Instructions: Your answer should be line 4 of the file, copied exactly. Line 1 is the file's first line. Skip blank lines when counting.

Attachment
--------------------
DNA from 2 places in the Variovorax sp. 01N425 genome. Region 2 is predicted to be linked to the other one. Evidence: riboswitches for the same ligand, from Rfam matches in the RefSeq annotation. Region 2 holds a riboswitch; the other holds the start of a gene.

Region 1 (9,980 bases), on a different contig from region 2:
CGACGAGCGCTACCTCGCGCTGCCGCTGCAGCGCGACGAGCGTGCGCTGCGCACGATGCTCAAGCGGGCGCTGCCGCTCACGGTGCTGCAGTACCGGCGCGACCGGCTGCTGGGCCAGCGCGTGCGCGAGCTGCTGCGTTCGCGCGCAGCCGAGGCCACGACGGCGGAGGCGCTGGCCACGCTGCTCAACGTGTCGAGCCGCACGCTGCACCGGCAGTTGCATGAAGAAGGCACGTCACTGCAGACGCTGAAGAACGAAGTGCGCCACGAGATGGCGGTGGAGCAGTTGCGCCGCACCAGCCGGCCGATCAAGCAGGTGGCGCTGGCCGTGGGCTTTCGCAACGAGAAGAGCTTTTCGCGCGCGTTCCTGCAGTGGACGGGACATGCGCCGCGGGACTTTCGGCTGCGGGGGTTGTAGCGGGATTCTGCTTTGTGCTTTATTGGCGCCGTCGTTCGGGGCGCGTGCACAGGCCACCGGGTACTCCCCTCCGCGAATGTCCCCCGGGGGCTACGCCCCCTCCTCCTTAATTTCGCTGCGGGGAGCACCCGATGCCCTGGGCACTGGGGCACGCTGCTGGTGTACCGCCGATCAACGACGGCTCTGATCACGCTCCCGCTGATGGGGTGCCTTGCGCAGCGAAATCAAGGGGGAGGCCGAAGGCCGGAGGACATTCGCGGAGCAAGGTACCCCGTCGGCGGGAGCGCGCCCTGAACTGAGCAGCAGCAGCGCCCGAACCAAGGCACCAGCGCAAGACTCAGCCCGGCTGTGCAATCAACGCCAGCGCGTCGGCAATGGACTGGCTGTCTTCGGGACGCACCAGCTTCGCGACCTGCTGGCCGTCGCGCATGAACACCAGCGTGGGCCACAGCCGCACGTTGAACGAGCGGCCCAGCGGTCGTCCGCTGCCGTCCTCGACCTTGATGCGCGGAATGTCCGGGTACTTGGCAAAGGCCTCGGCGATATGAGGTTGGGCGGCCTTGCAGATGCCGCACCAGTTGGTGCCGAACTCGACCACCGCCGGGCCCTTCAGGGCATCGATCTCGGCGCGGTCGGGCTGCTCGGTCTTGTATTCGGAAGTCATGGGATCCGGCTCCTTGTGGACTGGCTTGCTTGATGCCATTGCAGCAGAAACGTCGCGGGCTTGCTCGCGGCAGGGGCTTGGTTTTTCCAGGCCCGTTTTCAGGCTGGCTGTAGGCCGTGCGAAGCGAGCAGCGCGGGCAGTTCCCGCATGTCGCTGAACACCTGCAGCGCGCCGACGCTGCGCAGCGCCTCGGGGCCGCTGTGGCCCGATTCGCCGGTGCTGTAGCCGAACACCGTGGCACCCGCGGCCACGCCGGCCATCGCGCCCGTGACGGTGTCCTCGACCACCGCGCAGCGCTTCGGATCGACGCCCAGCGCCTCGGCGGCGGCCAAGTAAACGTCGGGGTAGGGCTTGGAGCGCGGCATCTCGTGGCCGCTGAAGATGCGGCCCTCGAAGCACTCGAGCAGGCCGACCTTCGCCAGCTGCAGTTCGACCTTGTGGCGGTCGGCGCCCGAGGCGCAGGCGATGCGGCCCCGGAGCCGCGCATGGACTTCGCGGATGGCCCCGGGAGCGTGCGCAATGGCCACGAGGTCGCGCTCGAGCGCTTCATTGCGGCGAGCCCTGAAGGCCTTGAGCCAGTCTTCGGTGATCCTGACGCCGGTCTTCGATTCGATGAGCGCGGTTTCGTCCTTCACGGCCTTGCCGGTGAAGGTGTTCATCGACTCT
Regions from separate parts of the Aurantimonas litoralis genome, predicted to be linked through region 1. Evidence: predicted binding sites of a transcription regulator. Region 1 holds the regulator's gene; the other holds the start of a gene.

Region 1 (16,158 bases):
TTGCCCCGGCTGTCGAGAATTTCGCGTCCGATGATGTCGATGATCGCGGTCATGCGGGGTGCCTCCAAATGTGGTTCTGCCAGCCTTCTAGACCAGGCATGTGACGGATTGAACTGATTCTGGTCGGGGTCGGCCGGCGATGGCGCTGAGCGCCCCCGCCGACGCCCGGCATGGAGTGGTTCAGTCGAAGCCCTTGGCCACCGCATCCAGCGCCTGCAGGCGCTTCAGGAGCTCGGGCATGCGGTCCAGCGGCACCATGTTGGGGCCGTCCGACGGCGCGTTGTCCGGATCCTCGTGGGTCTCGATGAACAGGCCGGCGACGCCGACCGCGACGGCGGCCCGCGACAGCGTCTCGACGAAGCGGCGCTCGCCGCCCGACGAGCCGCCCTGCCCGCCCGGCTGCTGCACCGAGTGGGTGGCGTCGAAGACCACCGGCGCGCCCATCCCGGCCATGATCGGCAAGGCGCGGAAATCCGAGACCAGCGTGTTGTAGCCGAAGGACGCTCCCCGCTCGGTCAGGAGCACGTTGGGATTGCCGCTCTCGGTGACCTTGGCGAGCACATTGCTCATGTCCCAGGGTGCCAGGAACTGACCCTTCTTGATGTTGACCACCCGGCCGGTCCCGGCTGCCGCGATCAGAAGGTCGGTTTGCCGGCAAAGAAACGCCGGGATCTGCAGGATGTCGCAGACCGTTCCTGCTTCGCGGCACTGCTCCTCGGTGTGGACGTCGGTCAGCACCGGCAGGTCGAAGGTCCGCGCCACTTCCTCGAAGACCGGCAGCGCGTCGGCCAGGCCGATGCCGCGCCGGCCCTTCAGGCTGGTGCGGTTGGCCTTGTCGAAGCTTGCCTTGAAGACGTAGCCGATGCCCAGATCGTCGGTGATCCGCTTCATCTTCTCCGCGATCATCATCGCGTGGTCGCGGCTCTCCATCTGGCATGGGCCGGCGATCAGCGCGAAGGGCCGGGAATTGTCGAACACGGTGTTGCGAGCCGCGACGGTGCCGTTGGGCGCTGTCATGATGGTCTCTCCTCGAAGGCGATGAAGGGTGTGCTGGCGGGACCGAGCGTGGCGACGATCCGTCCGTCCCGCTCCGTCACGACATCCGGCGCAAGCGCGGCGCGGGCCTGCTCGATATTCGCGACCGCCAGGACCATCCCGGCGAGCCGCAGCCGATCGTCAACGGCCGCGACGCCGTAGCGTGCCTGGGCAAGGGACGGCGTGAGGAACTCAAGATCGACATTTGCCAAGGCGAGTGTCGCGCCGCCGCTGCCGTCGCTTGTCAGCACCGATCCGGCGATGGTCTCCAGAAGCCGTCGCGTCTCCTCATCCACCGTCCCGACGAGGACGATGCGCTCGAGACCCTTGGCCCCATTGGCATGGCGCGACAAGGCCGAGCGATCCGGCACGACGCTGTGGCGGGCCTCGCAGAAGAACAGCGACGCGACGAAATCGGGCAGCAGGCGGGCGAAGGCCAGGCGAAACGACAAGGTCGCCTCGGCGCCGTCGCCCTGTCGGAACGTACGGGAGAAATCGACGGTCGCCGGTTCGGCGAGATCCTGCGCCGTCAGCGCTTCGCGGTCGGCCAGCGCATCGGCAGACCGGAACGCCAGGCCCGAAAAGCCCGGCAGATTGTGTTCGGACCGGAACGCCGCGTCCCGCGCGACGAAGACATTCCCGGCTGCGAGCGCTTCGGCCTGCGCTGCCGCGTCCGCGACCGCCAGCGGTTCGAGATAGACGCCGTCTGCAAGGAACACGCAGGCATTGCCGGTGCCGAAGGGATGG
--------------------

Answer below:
Regions from separate parts of the Aurantimonas litoralis genome, predicted to be linked through region 1. Evidence: predicted binding sites of a transcription regulator. Region 1 holds the regulator's gene; the other holds the start of a gene.